Photo-sharing startup EyeEm raises $18 million in VC Funding

Photo-sharing startup EyeEm has raised $18 million to accelerate the expansion of its recently launched photo marketplace according to CEO Flo Meissner. They currently have a community of 13 million photographers across 150 countries.

The EyeEm’s unique social aspect to generating content in their marketplace gives them a “truer” feel than other stock photography and allows amateur photographers a space to get paid for their efforts. They have been building machine-learning algorithms that identify the visually appealing apects of images. Some of the money they have received will help them create “missions” to help them find new content.

Meissner says their ongoing goal will be technology. They want to index every image in the world and give access to every image to everyone who owns a smart phone. To date, EyeEm has only launched in the United States, but looks to expand to other markets.

New York-based Valar Ventures led the round, and Meissner writes that all of the startup’s previous investors (Earlybird Ventures, Passion Capital, Wellington Partners, Atlantic Labs and Open Ocean Capital) also participated in the round.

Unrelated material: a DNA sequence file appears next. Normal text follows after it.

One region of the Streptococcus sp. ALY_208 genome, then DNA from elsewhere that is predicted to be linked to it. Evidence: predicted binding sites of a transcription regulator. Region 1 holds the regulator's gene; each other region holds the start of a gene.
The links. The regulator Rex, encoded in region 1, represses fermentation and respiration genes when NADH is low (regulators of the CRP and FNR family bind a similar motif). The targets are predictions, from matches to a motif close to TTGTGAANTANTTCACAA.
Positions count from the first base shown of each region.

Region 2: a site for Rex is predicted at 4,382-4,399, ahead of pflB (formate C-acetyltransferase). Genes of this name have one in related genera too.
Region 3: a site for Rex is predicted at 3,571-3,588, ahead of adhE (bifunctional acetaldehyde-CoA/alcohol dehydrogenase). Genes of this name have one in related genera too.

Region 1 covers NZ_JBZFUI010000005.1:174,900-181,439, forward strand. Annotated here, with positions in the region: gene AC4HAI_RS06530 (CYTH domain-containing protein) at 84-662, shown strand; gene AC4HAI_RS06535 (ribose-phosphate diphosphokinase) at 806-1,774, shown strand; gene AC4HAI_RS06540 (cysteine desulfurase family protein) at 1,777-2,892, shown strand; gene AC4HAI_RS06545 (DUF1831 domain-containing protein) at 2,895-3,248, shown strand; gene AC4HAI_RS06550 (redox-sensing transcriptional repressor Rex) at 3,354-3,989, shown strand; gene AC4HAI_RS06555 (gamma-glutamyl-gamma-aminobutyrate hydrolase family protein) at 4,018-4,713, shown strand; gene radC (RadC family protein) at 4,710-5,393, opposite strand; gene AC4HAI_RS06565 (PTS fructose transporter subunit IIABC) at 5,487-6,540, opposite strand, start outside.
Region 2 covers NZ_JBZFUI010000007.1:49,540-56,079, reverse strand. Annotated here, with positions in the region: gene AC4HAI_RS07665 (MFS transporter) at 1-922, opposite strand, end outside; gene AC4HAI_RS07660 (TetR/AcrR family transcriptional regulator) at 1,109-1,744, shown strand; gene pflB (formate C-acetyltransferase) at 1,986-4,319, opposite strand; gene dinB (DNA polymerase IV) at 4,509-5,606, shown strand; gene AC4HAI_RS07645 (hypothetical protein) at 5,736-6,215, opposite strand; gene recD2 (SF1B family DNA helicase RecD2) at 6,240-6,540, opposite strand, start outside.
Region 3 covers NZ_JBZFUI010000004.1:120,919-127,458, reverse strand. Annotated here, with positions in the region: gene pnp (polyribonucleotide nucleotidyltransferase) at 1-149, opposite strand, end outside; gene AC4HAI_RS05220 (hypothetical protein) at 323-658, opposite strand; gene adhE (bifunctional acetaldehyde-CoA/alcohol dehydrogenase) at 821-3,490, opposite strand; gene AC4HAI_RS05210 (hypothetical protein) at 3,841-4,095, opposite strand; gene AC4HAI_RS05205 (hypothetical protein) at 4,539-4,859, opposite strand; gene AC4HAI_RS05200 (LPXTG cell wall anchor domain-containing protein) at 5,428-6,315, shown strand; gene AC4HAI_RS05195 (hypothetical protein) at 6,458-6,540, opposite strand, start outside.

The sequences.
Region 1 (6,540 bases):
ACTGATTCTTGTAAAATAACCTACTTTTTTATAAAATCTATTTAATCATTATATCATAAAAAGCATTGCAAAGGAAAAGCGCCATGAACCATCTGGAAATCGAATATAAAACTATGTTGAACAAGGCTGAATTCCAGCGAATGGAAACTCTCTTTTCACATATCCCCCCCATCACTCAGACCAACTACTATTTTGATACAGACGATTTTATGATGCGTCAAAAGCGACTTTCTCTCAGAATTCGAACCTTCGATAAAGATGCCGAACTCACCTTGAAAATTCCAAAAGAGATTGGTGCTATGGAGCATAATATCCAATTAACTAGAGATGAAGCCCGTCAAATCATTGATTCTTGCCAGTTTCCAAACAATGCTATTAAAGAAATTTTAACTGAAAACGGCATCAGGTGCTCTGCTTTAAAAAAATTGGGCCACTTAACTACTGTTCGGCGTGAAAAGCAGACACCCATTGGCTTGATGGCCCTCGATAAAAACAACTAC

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    As a lead on advocacy issues for APA, I want to note that APA is very concerned with a number of EyeEm’s business practices and is especially concerned with several onerous stipulations in their Terms of Service and in their Third Party Agreements. And though EyeEm seems purposely opaque about their affiliations, it is important to note that they have partnered with GettyImages for distribution and they stipulate that any rights holder must agree to Getty’s terms (though EyeEm fails to outline what those might be). It is also important to note that EyeEm is a German based company, yet is actively pursuing US based photographers for profit. This fact places an undue burden on US image creators and rights holders to pursue legal action against EyeEm should they breach any agreement. APA has reached out to EyeEm leadership and are in the early stages of discussions with their legal team to correct troublesome language and practices. In the interim APA is strongly recommending photographers, rights holders etc. be extremely cautious in dealing with EyeEm until these issue have been resolved.

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